The U.S. Supreme Court has reversed a district court’s ruling upholding Alabama’s 2012 redistricting plan, saying the lower court had erred in upholding several aspects of the law. The 5-4 ruling said the Alabama Legislature – which adopted a very strict standard requiring maintenance of minority voters in certain districts – “asked the wrong question” in drawing its maps. The court wrote:
They asked how to maintain the present minority percentages in majority-minority districts, instead of asking the extent to which they must preserve existing minority percentages in order to maintain the minority’s present ability to elect the candidate of its choice. Because asking the wrong question may well have led to the wrong answer, the Court cannot accept the District Court’s conclusion.
It appears that the decision does not immediately affect the state’s legislative map. The high court sent the case back to district court for further proceedings. The Alabama Legislative Black Caucus and the Alabama Democratic Conference sued to overturn the districts in 2013, arguing that the new maps amounted to “packing and stacking” by concentrating black voters in individual districts, where they would be unable to form alliances with like-minded white voters.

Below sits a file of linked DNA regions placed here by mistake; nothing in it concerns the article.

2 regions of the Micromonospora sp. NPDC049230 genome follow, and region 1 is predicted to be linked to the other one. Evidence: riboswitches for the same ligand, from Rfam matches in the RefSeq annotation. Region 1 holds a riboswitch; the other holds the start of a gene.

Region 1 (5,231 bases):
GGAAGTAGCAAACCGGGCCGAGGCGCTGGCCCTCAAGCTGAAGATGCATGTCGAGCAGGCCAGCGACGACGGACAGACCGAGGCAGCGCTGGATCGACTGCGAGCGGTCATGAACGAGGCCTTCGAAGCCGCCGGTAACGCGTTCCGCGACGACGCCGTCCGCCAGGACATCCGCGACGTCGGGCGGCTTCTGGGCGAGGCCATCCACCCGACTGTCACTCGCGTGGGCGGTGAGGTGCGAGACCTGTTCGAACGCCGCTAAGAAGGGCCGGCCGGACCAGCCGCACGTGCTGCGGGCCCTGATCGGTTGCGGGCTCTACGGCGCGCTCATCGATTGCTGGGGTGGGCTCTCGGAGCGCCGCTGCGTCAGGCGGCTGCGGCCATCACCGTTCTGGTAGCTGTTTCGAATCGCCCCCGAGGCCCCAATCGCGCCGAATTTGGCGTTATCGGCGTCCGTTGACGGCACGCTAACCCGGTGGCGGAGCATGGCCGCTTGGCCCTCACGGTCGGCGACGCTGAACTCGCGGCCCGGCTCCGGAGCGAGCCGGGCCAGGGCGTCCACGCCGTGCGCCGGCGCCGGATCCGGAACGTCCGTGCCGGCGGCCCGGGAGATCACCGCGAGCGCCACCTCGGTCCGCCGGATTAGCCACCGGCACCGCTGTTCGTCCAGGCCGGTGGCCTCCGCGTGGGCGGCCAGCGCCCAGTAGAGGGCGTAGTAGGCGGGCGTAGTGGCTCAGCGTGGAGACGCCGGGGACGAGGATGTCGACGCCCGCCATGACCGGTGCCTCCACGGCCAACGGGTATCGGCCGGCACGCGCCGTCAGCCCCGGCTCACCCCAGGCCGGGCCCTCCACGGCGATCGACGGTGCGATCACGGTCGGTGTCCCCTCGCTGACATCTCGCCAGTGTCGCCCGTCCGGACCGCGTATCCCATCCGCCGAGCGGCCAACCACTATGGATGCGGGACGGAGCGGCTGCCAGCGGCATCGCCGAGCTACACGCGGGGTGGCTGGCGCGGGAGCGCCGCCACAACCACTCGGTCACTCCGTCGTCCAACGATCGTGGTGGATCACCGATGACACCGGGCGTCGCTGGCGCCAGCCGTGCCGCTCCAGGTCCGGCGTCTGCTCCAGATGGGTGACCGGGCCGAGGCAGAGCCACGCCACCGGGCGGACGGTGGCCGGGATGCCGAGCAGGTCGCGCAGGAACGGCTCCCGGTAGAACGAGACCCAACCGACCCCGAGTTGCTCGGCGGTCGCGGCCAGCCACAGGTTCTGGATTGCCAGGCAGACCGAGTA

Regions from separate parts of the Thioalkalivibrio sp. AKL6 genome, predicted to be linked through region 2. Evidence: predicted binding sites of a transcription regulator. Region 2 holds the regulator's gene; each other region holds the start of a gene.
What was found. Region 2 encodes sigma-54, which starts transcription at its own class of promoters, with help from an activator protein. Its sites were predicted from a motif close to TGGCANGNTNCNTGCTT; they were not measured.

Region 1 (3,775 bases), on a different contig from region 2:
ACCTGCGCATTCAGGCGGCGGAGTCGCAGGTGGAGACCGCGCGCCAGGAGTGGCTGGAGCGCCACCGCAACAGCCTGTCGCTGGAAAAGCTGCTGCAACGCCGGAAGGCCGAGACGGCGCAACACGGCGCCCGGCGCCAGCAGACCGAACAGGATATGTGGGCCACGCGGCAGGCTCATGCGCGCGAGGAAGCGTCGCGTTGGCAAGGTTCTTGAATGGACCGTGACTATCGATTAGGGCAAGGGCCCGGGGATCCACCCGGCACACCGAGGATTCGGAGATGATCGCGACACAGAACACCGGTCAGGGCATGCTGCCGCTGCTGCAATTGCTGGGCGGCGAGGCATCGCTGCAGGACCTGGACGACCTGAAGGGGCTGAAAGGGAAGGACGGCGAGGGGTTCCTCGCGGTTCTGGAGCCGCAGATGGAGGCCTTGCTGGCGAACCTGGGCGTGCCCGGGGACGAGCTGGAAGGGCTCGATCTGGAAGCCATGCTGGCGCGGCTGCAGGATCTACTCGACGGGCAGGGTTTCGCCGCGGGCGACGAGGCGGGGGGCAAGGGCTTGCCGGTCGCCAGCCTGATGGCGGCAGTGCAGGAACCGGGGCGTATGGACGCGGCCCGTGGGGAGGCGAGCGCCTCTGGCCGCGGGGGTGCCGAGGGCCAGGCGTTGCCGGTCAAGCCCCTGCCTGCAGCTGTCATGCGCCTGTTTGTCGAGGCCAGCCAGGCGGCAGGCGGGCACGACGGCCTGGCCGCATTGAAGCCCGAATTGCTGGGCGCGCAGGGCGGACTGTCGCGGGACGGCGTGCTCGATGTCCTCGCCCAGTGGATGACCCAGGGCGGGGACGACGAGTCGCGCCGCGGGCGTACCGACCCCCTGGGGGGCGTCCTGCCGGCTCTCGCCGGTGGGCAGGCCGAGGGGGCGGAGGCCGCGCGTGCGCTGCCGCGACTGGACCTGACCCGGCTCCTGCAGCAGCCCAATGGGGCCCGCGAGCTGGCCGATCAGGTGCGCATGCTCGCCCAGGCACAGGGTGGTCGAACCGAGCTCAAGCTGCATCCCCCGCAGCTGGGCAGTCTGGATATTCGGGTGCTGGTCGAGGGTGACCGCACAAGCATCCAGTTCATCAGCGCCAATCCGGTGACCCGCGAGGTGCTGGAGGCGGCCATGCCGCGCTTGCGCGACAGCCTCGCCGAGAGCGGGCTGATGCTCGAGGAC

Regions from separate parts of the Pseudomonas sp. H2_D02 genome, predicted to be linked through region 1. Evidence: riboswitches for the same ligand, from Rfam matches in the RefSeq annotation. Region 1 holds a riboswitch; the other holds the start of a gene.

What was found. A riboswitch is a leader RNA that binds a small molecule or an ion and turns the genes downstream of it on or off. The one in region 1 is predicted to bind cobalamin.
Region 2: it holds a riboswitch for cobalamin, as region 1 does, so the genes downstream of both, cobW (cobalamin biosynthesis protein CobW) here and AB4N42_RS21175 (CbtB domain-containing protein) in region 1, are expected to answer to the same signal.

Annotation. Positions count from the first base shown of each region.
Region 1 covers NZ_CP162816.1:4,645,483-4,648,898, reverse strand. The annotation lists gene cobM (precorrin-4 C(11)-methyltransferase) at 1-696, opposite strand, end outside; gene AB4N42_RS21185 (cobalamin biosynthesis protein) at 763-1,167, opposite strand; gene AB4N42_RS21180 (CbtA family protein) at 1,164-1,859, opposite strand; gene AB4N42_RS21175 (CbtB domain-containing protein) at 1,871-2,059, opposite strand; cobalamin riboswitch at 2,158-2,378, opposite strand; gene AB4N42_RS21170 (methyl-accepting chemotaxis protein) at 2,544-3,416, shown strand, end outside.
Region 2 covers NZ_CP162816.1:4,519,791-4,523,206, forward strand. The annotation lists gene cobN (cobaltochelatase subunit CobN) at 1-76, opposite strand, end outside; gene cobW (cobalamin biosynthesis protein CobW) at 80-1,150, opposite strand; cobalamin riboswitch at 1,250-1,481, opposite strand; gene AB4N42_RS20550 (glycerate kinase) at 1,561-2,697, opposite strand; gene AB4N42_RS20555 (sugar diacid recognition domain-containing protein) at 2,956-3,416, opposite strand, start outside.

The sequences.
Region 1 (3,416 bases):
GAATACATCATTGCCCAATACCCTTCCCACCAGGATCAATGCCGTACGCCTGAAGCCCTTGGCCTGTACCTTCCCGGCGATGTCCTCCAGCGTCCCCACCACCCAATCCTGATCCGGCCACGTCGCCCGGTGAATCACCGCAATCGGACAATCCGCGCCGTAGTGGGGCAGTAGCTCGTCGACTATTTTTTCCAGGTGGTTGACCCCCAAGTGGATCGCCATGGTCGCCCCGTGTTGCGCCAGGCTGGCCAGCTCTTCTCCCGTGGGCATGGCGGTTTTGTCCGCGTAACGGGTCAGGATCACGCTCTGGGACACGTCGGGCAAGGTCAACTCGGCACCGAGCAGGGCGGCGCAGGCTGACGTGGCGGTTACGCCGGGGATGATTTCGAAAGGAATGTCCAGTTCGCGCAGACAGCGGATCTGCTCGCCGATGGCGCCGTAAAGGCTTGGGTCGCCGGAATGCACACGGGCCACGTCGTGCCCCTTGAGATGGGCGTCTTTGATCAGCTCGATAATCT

Republicans argued they were following Voting Rights Act requirements of not significantly reducing minority percentages in districts, and said they were trying to account for population losses in predominantly black districts. Not having read the opinion, I am not sure where this leaves things. It will be most interesting to see how the lower court will deal with the case now. It’s rather ironic that both sides are claiming a victory from the Supreme Court’s opinion.
Source: Montgomery Advertiser
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